In 1988, a museum and replica chapel was constructed in Singapore next to Changi Prison, modelled after St. George’s Church. Following the expansion of Changi Prison in 2001, the chapel and museum were relocated 1 km away, resulting in the establishment of the Changi Chapel and Museum on February 15th of that year.

The museum currently exhibits 114 artefacts across eight galleries, comprising paintings, photographs, and personal belongings. These items were donated by former POWs and their families, and offer insight into the internees’ daily lives, challenges, and eventual release.

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Joo Chiat

Its colourful and vibrant history and heritage remain intact. Joo Chiat attracts locals and tourists alike with its eclectic offerings. Stroll along the narrow lanes and admire the intricate ornaments on the shophouse’s facades. Or indulge in the many culinary delights on offer, from Nanyang favourites to good old Italian food. Whether you’re looking to immerse yourself in the local culture, explore the vibrant art scene, or simply enjoy a leisurely afternoon of shopping and dining, Joo Chiat is sure to enthral.

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Changi International Airport

This is the region’s latest pride and joy. Changi International Airport has long been hailed as the best airport in the world. Even before the addition of Jewel Changi, residents of East Singapore would mingle at its shops and restaurants. Dancers would even meet up and practice at many of its indoor spaces. With the addition of Jewel, locals and visitors alike throng its multifarious offerings, from its stunning centrepiece–the Rain Vortex, to its 280 retail and dining options.

Nature in the Eastern Region

East Singapore holds its own when it comes to nature. There is a diversity of natural landscapes, from pristine beaches to lush islands, and beautiful parks too. Here are our top favourites:

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East Coast Park

East Coast Park is a beloved recreational destination for residents across Singapore, offering almost anything fun under the sun. The park was established during the 1970s as a component of a significant land reclamation initiative to enhance Singapore’s shoreline and offer essential recreational facilities for the expanding populace. Since its grand opening in 1975, the park has flourished into a favourite haunt among locals and visitors alike, beckoning all with the irresistible allure of the sea.

The park covers a distance of 15 kilometres and provides diverse activities for visitors of different ages and interests. East Coast Park offers a variety of activities such as picnicking, beach volleyball, kayaking, and windsurfing due to its expansive beaches, plentiful greenery, and scenic coastline, making it a popular destination. There are barbecue pits, chalets, and playgrounds, making it a suitable spot for family outings and social gatherings too.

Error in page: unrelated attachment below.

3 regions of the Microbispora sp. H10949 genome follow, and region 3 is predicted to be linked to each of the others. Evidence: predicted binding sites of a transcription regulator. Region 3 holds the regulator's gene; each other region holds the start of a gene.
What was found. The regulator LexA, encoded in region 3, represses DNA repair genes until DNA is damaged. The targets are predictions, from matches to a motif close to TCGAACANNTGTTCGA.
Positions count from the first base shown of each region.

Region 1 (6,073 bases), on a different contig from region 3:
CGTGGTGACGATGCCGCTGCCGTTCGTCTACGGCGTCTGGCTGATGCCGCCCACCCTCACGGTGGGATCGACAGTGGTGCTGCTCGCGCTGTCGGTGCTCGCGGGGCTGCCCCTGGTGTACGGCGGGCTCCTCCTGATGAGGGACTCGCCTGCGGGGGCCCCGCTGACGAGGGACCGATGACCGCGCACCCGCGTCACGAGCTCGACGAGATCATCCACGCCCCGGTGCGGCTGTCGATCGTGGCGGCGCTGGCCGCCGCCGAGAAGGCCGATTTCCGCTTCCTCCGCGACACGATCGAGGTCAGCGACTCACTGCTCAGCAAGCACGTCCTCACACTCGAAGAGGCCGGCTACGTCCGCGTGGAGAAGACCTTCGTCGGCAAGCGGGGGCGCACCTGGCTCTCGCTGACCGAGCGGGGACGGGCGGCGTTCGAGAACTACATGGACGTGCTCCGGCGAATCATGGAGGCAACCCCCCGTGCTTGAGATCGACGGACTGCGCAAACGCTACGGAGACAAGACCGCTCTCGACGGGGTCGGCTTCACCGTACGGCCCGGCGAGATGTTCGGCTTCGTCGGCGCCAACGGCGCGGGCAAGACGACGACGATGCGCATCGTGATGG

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Pasir Ris Park

Step into the breathtaking beauty of Pasir Ris Park, where lush greenery, serene lakes, and stunning beaches await your every step. Spanning over 70 hectares, the key highlight is its carefully preserved six-hectare mangrove forest that you can walk through on the Mangrove Boardwalk. For avid bird-watcher, climb up the three-storey Bird Watching Tower, and observe birds in their full tropical glory.

But if you or the little ones prefer something a bit more active, you can have hours of fun at one of the largest playgrounds in Singapore. Whether you’re a cycling enthusiast, a jogging junkie, or a fishing fanatic, this park has got you covered. The park also features several barbecue pits and picnic areas, making it a popular spot for family outings and social gatherings.

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Pulau Ubin

 Its name literally means ‘Granite Island’ in Malay. The Malays also called it ‘Pulau Batu Ubin’. In Hokkien, the island is also known as tsioh sua, which means “stone hill”. That’s because the island’s rocks, called Jubin, had been used to make floor tiles. Even a few quarries were operating on the island until the mid-20th century.

But as Singapore modernised, the population of Pulau Ubin dwindled as people moved to the city. Yet, despite its declining population, Pulau Ubin has retained much of its traditional charm and rustic character, with several traditional kampongs and historical landmarks still intact.

In recent years, the island has become a popular destination for its natural and historical heritage. Visitors would come to explore, experience its unique culture, and learn about its rich history.